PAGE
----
Muir's Musings on the Douglas Squirrel

In Chapter 9 of The Mountains of California by John Muir (1894), he wrote: "No one who makes the acquaintance of our forester will fail to admire him; but he is far too self-reliant and warlike ever to be taken for a darling." Muir's article contains many interesting facts and observations about the Douglas Squirrel. For example, "Nature has made him master forester and committed most of her coniferous crops to his paws. Probably over fifty percent of all the cones ripened on the Sierra are cut off and handled by the Douglas alone, and of those of the Big Trees perhaps ninety percent pass through his hands."

Squirrels   Mutualism

Douglas Squirrel Mutualism is a relationship where two entities benefit from each other. In this case, it is between the Douglas squirrel and conifer trees. Conifer trees provide food and shelter for the squirrel. The squirrel provides seed dispersal to more distant areas; provides protection by eating harmful tree grubs; and helps pollination by eating pollen cones and spreading pollen via their fur.

Squirrel Stories

If you have an interest in squirrels, there is an outrageously funny and entertaining book, Nuts About Squirrels by Richard L. Mallery. For example, Mr. Mallery writes, "When a squirrel senses danger, his first instinct is to stand motionless. His second instinct is to swallow hard and chew faster."

TwoBookMark posted Chapter 1 of Nuts About Squirrels by Richard L. Mallery for review. I found the following story about a Douglas Squirrel very entertaining. The author writes,

A bit smaller than gray or fox squirrels, Douglas squirrels range through the Sierras from Mexico to British Columbia-but one, dubbed Walla Walla, tried to extend his range to Alaska. Walla Walla apparently "squirreled away" in a U.S. Postal Service shipping container that left Seattle. The little guy went first-class to Fairbanks, where he came down the sort line with insufficient postage. Mail sorters in Fairbanks thought the squirrel had just wandered into the building.

A postal facility is not a squirrel-friendly place. Besides all the conveyor belts and sorting machinery, a lot of postal workers carry guns. At first, the postal employees tried to shoo the squirrel out a door. But Walla Walla was no dummy. It was 15 degrees below zero, with about nine inches of snow on the ground. He refused to go outside.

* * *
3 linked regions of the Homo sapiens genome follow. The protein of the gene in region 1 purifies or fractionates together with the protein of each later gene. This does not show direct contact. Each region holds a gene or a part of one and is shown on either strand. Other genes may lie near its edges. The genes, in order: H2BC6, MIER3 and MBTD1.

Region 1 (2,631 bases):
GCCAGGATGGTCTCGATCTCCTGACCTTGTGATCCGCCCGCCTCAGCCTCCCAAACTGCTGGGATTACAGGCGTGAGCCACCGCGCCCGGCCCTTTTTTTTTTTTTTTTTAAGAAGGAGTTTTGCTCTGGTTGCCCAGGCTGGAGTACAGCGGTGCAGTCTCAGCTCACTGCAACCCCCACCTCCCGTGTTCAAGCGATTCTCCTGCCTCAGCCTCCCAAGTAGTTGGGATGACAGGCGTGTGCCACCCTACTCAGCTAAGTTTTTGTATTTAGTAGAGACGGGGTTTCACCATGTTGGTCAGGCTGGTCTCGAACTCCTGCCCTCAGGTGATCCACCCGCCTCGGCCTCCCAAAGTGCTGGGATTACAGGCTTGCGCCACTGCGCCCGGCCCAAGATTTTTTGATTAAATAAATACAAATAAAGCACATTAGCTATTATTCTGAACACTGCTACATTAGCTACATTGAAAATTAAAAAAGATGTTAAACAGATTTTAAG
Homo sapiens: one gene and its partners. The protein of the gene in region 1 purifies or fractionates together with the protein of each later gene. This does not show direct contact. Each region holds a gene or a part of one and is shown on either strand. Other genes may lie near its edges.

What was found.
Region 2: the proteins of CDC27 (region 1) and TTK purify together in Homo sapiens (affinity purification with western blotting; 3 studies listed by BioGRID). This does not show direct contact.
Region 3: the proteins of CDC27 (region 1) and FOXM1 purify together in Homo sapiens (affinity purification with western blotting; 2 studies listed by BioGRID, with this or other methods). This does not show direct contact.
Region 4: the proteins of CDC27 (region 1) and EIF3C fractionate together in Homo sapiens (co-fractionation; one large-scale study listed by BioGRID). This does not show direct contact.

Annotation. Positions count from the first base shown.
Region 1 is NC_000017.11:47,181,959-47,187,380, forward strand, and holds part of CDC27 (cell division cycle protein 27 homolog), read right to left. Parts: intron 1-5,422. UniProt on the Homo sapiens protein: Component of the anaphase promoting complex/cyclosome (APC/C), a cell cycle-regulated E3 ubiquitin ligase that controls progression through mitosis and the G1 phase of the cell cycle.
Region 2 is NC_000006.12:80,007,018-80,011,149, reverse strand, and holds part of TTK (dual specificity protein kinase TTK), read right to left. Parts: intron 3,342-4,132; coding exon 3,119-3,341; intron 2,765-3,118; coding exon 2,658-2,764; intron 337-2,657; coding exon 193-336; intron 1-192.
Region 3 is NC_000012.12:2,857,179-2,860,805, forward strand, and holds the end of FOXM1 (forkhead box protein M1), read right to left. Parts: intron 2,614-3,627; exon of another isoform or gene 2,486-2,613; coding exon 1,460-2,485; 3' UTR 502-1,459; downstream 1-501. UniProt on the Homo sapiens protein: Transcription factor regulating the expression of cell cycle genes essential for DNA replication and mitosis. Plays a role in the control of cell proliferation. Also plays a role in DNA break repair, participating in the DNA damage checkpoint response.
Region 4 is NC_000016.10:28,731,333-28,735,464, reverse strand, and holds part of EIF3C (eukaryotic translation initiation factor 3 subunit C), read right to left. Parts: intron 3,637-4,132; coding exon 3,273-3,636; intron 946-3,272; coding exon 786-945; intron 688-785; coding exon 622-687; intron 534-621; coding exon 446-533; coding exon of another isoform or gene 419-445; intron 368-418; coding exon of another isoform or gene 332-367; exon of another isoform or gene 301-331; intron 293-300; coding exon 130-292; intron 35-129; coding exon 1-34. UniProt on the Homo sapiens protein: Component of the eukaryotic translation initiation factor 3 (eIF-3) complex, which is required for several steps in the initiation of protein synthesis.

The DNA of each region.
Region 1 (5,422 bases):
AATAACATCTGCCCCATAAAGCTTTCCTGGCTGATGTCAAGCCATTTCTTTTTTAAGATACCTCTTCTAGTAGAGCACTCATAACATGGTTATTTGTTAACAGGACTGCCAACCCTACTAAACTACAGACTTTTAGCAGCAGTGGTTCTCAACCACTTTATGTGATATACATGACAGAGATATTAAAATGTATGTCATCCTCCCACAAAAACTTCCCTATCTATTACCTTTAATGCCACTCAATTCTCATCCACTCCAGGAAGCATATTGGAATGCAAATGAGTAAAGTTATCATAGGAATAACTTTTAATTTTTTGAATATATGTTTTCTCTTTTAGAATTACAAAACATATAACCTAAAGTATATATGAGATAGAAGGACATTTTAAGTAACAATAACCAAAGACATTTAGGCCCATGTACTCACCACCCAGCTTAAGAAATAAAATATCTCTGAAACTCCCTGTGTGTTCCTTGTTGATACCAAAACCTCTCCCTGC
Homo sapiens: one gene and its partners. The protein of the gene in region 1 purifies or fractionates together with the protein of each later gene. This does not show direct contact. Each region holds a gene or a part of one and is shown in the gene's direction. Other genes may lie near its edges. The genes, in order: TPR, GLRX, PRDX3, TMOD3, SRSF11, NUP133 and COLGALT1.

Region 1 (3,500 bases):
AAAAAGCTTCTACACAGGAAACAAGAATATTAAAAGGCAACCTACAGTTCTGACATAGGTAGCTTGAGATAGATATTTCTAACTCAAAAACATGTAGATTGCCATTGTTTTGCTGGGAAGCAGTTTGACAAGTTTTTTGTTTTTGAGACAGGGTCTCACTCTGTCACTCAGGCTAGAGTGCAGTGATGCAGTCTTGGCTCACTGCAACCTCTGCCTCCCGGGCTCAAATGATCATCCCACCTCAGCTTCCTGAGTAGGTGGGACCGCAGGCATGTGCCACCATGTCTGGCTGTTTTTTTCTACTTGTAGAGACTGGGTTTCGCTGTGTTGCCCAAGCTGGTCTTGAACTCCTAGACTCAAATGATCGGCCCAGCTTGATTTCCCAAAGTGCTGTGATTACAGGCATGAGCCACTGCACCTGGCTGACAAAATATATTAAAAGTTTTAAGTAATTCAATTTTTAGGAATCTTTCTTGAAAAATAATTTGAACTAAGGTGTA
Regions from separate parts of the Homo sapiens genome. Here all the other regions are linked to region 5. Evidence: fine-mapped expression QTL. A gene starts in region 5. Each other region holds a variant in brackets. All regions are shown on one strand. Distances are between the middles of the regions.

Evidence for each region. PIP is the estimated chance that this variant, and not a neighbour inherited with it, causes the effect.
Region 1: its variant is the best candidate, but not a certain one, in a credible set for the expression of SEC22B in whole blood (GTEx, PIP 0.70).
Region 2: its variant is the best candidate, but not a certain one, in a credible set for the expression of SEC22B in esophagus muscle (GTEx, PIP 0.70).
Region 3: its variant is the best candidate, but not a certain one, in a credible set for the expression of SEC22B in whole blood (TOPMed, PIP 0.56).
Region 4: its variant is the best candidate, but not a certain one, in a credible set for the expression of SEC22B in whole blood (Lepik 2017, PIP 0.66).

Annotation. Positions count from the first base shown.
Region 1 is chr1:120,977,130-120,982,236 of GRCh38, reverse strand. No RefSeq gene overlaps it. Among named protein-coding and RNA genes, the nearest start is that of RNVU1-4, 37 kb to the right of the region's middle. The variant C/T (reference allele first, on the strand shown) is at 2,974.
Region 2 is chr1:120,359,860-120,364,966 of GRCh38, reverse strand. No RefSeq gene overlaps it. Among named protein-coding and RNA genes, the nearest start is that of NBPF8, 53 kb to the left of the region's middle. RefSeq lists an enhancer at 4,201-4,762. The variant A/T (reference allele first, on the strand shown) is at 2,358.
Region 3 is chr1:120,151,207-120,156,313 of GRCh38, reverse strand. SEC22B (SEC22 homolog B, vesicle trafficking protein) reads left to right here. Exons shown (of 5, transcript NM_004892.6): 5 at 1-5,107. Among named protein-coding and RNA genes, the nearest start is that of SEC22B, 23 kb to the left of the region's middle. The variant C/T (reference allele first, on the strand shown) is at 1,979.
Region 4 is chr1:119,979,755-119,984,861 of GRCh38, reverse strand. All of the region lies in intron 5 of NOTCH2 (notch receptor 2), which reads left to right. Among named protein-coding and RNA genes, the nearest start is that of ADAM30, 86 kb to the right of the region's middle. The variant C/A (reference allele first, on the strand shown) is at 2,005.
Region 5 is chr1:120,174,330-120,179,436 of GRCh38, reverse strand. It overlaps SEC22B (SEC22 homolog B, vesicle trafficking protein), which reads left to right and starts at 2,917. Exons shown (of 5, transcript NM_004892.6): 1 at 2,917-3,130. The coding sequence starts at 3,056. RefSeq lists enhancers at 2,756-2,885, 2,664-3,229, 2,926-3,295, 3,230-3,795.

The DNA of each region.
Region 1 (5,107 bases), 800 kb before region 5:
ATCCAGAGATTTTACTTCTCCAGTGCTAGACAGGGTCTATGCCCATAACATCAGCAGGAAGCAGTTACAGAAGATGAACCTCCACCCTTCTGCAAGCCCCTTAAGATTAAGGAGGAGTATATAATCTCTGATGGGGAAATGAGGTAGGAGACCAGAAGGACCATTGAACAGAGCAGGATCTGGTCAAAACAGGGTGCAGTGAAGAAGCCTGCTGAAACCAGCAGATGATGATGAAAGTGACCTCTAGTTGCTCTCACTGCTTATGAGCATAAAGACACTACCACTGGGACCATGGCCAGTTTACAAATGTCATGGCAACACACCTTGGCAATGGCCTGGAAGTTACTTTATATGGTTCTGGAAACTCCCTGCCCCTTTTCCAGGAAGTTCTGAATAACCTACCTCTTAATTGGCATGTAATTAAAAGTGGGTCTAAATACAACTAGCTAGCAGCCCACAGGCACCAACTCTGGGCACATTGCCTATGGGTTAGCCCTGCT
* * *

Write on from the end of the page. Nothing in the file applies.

Walla Walla was able to find plenty of food by shopping through packages in the various shipping containers stored around the facility. When Alaska Fish and Game personnel were finally called in to capture the squirrel, he was trapped in a container headed for Prudhoe Bay. That would have been a big mistake. He was a little snappy, but I guess that's what happens when you hang around a postal facility for a couple days.

Once captured, Walla Walla did not resemble the reddish brown squirrels of Fairbanks. Fish and Game checked his pelt with specimens at the University of Alaska Museum and confirmed that Walla Walla was a Douglas squirrel. Since this species is protected in Washington State, Fish and Game felt obligated by law to return the squirrel. First they named him after Walla Walla, Washington, a city in his home range. He dined on yams, fruit, and peanuts while officials booked him onto an Alaskan Airlines flight back to Seattle. He was given ambassador treatment. When his plane touched down in Seattle, he was met by Fish and Game employees there, who then escorted him to Governor Mike Lowry's mansion at the state capital in Olympia, Washington.

Walla Walla became something of a star. He was never invited to dinner, but then when did a squirrel ever need an invitation? The governor's mansion is an officially designated Backyard Wildlife Sanctuary, and Walla Walla was used to draw attention to the BWS program, which allows homeowners to obtain the sanctuary designation if they agree to certain conditions to help maintain birds, animals, and plants native to the state. No matter how nice you are to your squirrels, however, you still cannot claim them as dependents on your state income tax.

Squirrel - The Gatherer

The keyword for squirrel is "gathering." According to Medicine Cards by Jamie Sams & David Carson, the squirrel teaches us to plan ahead, to store our energy for times of need, and to prepare for the future.